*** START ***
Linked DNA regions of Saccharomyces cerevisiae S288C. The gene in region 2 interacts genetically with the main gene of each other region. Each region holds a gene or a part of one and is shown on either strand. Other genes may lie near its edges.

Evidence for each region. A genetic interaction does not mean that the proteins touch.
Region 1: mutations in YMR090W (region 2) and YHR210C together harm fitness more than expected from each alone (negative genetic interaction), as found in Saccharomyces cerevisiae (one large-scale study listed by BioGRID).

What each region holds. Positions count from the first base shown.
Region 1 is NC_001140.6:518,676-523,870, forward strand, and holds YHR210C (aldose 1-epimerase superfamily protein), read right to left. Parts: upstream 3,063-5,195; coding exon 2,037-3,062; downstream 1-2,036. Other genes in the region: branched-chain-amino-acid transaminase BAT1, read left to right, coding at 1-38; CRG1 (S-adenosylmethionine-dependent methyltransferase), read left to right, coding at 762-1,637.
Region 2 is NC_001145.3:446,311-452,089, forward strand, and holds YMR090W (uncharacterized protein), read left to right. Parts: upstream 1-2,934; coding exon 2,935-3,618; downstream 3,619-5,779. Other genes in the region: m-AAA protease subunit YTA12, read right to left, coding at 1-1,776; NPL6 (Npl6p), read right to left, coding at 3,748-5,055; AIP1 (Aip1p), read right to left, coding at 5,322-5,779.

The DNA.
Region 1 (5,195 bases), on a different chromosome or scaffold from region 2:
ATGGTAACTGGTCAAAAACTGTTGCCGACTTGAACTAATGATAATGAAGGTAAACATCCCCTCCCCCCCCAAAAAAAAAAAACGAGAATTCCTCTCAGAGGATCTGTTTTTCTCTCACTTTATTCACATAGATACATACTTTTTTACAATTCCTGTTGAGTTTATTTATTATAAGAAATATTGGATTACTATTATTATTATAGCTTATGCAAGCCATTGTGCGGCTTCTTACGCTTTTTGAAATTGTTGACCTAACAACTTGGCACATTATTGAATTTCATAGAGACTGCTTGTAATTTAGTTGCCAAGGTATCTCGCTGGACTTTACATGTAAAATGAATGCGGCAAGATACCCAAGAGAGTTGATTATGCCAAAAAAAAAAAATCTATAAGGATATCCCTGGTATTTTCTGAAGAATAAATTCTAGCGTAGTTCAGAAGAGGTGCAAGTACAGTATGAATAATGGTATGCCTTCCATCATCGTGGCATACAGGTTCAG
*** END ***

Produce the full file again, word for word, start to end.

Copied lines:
Linked DNA regions of Saccharomyces cerevisiae S288C. The gene in region 2 interacts genetically with the main gene of each other region. Each region holds a gene or a part of one and is shown on either strand. Other genes may lie near its edges.

Evidence for each region. A genetic interaction does not mean that the proteins touch.
Region 1: mutations in YMR090W (region 2) and YHR210C together harm fitness more than expected from each alone (negative genetic interaction), as found in Saccharomyces cerevisiae (one large-scale study listed by BioGRID).

What each region holds. Positions count from the first base shown.
Region 1 is NC_001140.6:518,676-523,870, forward strand, and holds YHR210C (aldose 1-epimerase superfamily protein), read right to left. Parts: upstream 3,063-5,195; coding exon 2,037-3,062; downstream 1-2,036. Other genes in the region: branched-chain-amino-acid transaminase BAT1, read left to right, coding at 1-38; CRG1 (S-adenosylmethionine-dependent methyltransferase), read left to right, coding at 762-1,637.
Region 2 is NC_001145.3:446,311-452,089, forward strand, and holds YMR090W (uncharacterized protein), read left to right. Parts: upstream 1-2,934; coding exon 2,935-3,618; downstream 3,619-5,779. Other genes in the region: m-AAA protease subunit YTA12, read right to left, coding at 1-1,776; NPL6 (Npl6p), read right to left, coding at 3,748-5,055; AIP1 (Aip1p), read right to left, coding at 5,322-5,779.

The DNA.
Region 1 (5,195 bases), on a different chromosome or scaffold from region 2:
ATGGTAACTGGTCAAAAACTGTTGCCGACTTGAACTAATGATAATGAAGGTAAACATCCCCTCCCCCCCCAAAAAAAAAAAACGAGAATTCCTCTCAGAGGATCTGTTTTTCTCTCACTTTATTCACATAGATACATACTTTTTTACAATTCCTGTTGAGTTTATTTATTATAAGAAATATTGGATTACTATTATTATTATAGCTTATGCAAGCCATTGTGCGGCTTCTTACGCTTTTTGAAATTGTTGACCTAACAACTTGGCACATTATTGAATTTCATAGAGACTGCTTGTAATTTAGTTGCCAAGGTATCTCGCTGGACTTTACATGTAAAATGAATGCGGCAAGATACCCAAGAGAGTTGATTATGCCAAAAAAAAAAAATCTATAAGGATATCCCTGGTATTTTCTGAAGAATAAATTCTAGCGTAGTTCAGAAGAGGTGCAAGTACAGTATGAATAATGGTATGCCTTCCATCATCGTGGCATACAGGTTCAG